Inspenet, October 7, 2023.
Fourteen member nations of the alliance, in collaboration with Sweden, are currently carrying out tests of underwater drones, sensors and the application of artificial intelligence in a 12-day exercise off the coast of Portugal.
The military alliance of the North Atlantic Treaty Organization (NATO) is racing to develop technologies capable of detecting suspicious activities near critical underwater infrastructure in real time, this in response to the explosions that occurred on the Nord Stream pipeline last year, which highlighted the difficulty of monitoring these areas.
This exercise comes at a time when Russia continues to carry out mapping activities on cables and pipelines belonging to NATO members, raising the possibility that they could be targets in the future, according to reports from the Organization.
Notably, NATO has yet to formally file charges against any entity in relation to the explosions that occurred on the Nord Stream pipeline, underscoring the complexity that both governments and private companies face when attempting to attribute such attacks.
The ability to detect these activities in real time ” sends a deterrent message to potential adversaries, whether Russia or other actors ,” said Lieutenant General Hans-Werner Wiermann, who leads the NATO cell in charge of protecting underwater infrastructure . .
If harmful behavior can be identified, this would allow NATO’s 31 member countries to consider diplomatic or military actions based on a “solid information base.” This information would be collected while malicious behavior around underwater infrastructure is occurring and shared with governments and private companies.
For its part, Russia has rejected the first accusations made by some Western countries that point to it as being responsible for the explosions in the Nord Stream. However, concern has grown in recent months due to the presence of suspicious Russian vessels, some of which appear to be spy ships, operating near allied systems.
In May, NATO issued a warning about a significant risk that Moscow could carry out attacks against infrastructure in Europe and North America, especially with the aim of gaining influence over nations that provide support to Ukraine. To carry out this surveillance of critical submarine systems of NATO allies, Russia is using a combination of its navy warships, scientific ships and commercial vessels, such as fishing vessels, container ships and oil tankers, Wiermann said.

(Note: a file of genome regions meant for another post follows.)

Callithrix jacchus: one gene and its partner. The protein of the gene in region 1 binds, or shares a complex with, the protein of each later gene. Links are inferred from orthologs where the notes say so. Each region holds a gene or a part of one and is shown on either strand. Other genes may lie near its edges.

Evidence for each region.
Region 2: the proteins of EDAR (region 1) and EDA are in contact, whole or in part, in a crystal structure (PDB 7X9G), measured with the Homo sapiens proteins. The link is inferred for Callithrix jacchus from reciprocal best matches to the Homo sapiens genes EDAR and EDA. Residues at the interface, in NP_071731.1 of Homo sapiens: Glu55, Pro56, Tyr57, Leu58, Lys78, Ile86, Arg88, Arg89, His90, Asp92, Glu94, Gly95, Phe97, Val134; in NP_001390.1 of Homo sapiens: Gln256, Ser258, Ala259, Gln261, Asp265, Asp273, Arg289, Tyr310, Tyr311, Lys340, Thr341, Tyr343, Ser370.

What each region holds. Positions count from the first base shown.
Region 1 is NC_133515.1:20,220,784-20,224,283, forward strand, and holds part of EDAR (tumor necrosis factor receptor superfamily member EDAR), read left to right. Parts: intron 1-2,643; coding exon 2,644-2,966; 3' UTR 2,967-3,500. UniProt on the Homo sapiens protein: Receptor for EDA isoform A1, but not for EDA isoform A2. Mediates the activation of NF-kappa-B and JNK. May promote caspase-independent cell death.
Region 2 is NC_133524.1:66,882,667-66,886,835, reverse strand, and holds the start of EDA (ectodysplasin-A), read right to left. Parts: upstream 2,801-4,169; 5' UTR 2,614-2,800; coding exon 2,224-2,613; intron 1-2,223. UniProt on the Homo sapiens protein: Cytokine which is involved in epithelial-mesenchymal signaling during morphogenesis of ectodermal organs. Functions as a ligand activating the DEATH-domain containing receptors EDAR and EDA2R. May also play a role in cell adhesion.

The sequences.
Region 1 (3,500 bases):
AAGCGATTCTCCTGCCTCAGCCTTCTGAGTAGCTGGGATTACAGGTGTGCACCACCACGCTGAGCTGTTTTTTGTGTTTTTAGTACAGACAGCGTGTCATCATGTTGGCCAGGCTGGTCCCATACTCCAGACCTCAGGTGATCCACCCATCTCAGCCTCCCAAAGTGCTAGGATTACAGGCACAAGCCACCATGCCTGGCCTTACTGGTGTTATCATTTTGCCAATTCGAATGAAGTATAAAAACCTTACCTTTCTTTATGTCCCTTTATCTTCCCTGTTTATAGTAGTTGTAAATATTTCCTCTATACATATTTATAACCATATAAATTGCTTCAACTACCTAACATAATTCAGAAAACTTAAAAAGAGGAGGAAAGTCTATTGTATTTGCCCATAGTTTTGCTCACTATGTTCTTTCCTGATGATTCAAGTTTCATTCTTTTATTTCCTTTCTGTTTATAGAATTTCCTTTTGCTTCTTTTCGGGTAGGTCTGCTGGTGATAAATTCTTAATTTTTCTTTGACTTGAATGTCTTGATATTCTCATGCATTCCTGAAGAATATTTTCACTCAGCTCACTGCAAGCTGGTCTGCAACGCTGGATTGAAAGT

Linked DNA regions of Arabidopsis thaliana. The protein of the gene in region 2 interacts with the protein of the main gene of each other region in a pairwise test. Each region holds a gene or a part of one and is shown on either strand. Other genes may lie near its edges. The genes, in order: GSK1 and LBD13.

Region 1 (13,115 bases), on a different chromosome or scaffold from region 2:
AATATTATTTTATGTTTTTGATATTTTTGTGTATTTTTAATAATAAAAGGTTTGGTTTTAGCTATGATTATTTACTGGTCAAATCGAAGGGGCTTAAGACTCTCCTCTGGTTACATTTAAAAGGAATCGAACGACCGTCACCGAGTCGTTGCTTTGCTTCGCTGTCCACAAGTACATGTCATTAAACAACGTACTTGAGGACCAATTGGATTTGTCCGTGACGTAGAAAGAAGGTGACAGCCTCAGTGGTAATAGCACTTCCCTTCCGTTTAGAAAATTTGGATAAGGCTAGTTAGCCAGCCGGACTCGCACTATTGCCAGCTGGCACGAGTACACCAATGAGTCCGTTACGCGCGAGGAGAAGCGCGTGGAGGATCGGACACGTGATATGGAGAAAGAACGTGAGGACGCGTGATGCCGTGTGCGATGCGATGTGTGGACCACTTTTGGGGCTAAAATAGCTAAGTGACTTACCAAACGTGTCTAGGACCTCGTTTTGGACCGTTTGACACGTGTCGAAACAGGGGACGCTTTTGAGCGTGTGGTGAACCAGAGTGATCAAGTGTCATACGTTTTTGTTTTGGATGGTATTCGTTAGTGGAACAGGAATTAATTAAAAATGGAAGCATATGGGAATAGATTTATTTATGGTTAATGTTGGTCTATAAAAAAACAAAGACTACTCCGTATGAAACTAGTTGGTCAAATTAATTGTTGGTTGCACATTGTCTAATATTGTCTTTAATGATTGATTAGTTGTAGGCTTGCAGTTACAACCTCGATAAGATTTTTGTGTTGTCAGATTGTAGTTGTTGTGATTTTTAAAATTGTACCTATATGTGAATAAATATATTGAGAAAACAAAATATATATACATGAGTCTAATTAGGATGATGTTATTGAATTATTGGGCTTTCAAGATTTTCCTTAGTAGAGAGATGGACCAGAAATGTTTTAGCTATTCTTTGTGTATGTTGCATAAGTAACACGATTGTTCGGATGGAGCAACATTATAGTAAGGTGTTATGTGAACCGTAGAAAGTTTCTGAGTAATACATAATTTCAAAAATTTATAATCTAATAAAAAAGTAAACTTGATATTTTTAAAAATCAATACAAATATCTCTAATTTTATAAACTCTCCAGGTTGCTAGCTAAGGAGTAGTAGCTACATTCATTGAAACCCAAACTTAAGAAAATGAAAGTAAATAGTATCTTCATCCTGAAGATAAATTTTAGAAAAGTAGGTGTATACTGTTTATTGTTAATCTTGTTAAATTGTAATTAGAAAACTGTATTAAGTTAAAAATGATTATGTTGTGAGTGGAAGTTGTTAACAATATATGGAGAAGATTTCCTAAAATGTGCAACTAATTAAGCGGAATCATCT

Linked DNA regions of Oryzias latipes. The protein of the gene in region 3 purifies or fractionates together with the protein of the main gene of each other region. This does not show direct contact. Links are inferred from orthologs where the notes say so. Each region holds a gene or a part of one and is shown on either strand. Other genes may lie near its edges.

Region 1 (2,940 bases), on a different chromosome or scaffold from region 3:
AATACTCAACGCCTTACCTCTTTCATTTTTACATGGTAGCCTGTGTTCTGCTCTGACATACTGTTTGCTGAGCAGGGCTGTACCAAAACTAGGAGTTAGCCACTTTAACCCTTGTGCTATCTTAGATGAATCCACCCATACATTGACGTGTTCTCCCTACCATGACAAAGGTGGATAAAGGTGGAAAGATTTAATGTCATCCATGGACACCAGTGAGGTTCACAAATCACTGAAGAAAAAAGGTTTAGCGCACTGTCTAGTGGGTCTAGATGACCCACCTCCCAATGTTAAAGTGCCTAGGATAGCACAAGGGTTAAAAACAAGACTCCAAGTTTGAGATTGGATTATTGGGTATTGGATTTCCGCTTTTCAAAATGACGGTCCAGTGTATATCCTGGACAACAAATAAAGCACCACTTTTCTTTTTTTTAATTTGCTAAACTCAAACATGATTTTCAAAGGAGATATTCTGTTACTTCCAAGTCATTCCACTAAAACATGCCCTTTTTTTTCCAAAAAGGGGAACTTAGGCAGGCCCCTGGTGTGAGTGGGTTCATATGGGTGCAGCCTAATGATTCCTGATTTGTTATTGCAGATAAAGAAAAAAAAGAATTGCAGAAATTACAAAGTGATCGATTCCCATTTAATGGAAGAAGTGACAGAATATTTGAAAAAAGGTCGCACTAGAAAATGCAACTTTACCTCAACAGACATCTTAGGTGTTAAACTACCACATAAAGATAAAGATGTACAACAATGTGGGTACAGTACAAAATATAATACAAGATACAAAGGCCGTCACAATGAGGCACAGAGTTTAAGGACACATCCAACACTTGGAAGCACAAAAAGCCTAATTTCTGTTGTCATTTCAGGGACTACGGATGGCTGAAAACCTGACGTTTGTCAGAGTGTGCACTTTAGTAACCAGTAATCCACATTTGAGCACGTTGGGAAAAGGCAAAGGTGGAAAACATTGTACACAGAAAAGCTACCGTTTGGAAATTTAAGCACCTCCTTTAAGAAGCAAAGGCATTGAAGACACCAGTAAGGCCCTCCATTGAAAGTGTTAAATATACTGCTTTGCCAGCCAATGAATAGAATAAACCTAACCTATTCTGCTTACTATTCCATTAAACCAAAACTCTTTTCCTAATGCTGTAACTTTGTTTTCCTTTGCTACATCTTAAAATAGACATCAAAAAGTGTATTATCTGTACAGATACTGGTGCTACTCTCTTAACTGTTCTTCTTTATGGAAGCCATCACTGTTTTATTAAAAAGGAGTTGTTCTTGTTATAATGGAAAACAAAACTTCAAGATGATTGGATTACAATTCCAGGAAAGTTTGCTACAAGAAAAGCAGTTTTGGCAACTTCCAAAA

Underwater data cables are responsible for carrying out financial transactions worth approximately $10 trillion a day and also handle around 95% of global Internet traffic, NATO reports. Furthermore, about two-thirds of global oil and gas production is extracted at sea or transported by sea. Many of these undersea cable systems have lengths spanning thousands of kilometers and are located at depths of hundreds of meters underwater, making them difficult to monitor and supervise.
In one of the exercises carried out by NATO, member countries attempted to stop a hostile actor who was trying to disrupt data networks and create chaos in financial markets. This actor used a state-backed commercial vessel to make his activities difficult to detect.
Commercial fiber optic sensors that had been installed in the infrastructure cables identified that the fictitious adversary vessel was attempting to deploy an autonomous underwater vehicle. This information was transmitted to the NATO command and control system. Once the threat was corroborated, NATO mobilized a combination of drones, including aerial, surface and underwater, in order to intercept and escort the suspicious vessel.
Highlighting the growing relevance of undersea security, NATO allies reached an agreement in July for the creation of a new maritime center dedicated to critical undersea infrastructure, which would be located at its maritime command in Northwood, United Kingdom. In addition, they agreed to establish a network aimed at improving information sharing between NATO, its allies and the private sector, with the aim of taking agile measures based on intelligence data, such as those collected by sensors or artificial intelligence systems.